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Getting Robotics Right: Implementation in Food

View profile for Martin Jinks
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The robotics industry is one of rapid growth and innovation within the food sector.  The benefits for productivity, health and safety and profit increase are definitely appealing, but it’s crucial that food businesses do not ‘run before they can walk’ when it comes to implementation.

As tedious as it can be, carrying out tests with prototypes before investing vast sums of money will pay off in the long run. Carry out a small-scale prototype project to prove the concept and pay back before undertaking the larger project and assess your potential ROI (return on investment) before pitching it to your board.

Remember that any testing programme should include post-installation performance testing to prove the in-operation reliability (uptime) of the installed plant.

Ask yourself, ‘where are we losing money?’, ‘which areas of the manufacturing process present the most risks?’ and ‘how can we be more productive?’ There is very little point in adding robotics into an area which is already performing at optimum levels - go for the low-hanging fruit and automate in areas where there is a large, low-skill labour-saving to be had with repetitive tasks such as weighing ingredients by hand.

Don’t get left in the lurch and blinded by cheap prices. Remember - you always get what you pay for, so use an experienced supplier with strength both financially and with in-depth resources for installation and post-installation support. Unless you are an experienced operator, contract on a turn-key basis with a supplier capable of handling projects of the scale envisaged. You should require the supplier to undertake a computer model simulation of the proposed solution where the interactions are complex.

Know which of your products are to be handled and be realistic in what you aim to achieve. Automation is generally much less flexible than manual operations and not as capable of reacting to last-minute changes. Set down the key deliverables in written form in an “Employer’s Requirements” document.

Be realistic with timescales – leave time for extensive testing and “sea trials” as well as growth in the experience of the operational team. Under-promise and over-deliver to the business.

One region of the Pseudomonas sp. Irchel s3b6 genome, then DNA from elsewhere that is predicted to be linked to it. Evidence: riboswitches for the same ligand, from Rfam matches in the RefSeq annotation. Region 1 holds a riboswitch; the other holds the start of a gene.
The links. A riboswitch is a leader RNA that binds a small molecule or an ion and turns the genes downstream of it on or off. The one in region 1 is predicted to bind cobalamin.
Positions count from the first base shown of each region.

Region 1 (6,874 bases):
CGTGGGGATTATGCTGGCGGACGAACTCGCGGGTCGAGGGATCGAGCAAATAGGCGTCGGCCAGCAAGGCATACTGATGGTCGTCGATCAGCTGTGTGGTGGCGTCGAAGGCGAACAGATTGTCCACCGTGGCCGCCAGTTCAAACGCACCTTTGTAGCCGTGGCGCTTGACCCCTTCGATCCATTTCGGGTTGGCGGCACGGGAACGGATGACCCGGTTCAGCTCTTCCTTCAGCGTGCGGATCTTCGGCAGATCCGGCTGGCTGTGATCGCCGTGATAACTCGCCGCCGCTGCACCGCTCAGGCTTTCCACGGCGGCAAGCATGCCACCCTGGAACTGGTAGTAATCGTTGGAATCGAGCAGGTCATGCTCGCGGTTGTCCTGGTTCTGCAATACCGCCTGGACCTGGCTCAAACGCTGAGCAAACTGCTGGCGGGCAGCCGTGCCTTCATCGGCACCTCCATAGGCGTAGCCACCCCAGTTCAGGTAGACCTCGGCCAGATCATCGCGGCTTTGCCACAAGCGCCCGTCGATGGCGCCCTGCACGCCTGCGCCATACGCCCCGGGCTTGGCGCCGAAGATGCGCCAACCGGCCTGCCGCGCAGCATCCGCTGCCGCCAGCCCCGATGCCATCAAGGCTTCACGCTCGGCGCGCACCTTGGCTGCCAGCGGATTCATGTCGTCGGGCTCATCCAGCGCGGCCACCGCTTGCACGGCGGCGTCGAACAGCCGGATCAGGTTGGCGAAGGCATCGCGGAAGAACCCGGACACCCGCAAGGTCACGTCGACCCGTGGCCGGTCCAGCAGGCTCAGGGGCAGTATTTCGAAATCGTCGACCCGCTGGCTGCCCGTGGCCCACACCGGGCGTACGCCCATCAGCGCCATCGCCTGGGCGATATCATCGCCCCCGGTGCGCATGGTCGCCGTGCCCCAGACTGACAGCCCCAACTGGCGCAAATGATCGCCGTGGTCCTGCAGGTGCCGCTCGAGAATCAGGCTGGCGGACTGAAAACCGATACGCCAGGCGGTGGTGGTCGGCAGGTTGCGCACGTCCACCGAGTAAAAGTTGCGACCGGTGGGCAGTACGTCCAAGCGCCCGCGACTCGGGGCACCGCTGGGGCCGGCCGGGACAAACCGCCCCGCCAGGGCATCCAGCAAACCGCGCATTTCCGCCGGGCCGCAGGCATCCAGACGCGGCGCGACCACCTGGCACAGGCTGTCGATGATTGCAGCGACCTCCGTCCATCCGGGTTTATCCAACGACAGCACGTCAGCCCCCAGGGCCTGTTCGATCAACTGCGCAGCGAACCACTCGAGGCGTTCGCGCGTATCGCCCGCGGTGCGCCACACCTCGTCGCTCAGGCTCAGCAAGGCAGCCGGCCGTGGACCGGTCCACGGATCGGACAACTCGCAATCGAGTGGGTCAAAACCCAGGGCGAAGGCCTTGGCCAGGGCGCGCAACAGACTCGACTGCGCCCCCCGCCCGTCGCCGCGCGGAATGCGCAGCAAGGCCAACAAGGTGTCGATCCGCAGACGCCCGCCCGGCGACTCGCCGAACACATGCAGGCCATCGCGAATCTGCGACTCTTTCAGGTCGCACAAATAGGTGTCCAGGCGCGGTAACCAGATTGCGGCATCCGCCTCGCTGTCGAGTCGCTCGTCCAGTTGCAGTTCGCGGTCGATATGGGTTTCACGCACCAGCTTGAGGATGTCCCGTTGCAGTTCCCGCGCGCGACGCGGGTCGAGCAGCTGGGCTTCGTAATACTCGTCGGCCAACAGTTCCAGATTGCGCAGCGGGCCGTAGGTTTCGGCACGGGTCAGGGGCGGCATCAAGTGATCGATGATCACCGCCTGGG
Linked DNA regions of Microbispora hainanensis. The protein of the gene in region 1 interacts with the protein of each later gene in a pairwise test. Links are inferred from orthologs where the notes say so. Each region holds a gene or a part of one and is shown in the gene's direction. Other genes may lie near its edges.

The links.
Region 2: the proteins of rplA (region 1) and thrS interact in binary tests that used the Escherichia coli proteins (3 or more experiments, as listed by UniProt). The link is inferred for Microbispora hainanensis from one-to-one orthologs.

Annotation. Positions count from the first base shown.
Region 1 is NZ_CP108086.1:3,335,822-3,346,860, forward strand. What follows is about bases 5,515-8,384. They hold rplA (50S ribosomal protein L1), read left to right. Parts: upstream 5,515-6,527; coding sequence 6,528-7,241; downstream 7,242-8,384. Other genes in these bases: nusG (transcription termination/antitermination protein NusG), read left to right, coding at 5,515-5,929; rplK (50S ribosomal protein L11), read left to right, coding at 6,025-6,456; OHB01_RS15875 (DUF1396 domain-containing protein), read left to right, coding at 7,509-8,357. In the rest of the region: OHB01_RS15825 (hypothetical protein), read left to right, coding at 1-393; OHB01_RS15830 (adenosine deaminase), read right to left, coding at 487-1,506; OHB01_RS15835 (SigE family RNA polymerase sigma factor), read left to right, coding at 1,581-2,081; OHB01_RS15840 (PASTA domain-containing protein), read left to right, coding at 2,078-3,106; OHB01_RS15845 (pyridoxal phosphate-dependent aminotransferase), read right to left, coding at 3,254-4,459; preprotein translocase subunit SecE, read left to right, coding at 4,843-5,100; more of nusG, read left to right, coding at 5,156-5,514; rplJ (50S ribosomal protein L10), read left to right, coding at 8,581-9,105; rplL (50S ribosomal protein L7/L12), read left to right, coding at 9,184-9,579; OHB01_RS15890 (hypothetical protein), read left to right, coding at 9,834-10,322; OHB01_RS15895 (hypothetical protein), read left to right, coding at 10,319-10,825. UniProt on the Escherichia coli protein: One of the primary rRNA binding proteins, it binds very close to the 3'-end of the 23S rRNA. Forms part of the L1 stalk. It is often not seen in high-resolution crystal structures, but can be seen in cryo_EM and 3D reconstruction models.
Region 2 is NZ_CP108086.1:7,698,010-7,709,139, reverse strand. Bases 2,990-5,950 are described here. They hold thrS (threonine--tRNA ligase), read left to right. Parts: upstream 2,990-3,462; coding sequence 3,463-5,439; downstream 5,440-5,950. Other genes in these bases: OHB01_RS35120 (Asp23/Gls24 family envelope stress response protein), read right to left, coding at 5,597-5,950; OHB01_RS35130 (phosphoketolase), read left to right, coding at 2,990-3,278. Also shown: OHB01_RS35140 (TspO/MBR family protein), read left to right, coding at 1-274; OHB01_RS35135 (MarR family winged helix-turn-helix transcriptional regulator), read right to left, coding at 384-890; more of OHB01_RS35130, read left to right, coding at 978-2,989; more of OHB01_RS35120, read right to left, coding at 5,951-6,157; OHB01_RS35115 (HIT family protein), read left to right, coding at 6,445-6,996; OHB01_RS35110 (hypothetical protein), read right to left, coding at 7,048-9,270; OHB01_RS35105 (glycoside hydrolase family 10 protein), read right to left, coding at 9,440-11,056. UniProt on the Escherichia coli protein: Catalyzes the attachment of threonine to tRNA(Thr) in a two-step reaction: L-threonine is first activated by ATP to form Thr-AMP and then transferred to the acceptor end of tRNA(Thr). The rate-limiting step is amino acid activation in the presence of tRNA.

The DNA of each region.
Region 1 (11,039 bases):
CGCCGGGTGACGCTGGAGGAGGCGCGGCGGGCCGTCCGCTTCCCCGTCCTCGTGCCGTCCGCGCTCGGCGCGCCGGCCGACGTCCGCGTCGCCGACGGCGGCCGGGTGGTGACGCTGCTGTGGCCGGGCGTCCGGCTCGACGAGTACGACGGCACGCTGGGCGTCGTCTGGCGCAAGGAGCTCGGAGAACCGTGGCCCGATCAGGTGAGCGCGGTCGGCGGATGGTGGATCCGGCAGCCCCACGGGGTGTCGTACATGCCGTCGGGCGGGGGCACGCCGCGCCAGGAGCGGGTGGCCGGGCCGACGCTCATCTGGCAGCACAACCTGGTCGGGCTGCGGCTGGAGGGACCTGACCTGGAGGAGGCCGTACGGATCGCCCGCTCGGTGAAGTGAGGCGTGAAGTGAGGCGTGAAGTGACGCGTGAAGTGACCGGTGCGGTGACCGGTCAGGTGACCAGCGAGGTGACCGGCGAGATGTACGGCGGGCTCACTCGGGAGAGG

Ensure your operational team has the right skill mix – operating automation requires a calm and analytical approach to spot issues and address them as they arise. Shouting at a robot or software engineer seldom helps. Bring experienced operational staff (or consultants) into key positions both for the planning/installation period and for long-term operation.

  • Getting the right insurance coverage could be your saving grace should something go horribly wrong, such as inadequate foundations. Use the below as a checklist to make sure you’re covered …
  • Ensure the supplier (and other professionals) holds suitable professional indemnity insurance in case the worst should happen during the defects liability/latent defects liability period.
  • Consider site specific insurance. Will you insure or rely on the supplier’s standard insurances with you as client named as a joint insured?
  • Contract up-front to fix costs for both the installation period and long-term maintenance, including software support from the supplier.
  • Negotiate milestone payments with the supplier with sufficient cash held back to ensure a strong financial incentive to complete the project. Use performance bonds, advance payment guarantees or retention bonds to back this up.
  • Ensure business-critical software is deposited on escrow in case of any problems with the supplier during the maintenance period.
  • Ensure clarity on any necessary modifications within the upstream business software and the relevant interfaces.
  • The maintenance contract should include key performance indicators with an appropriate bonus/liquidated damages regime aligned with business requirements.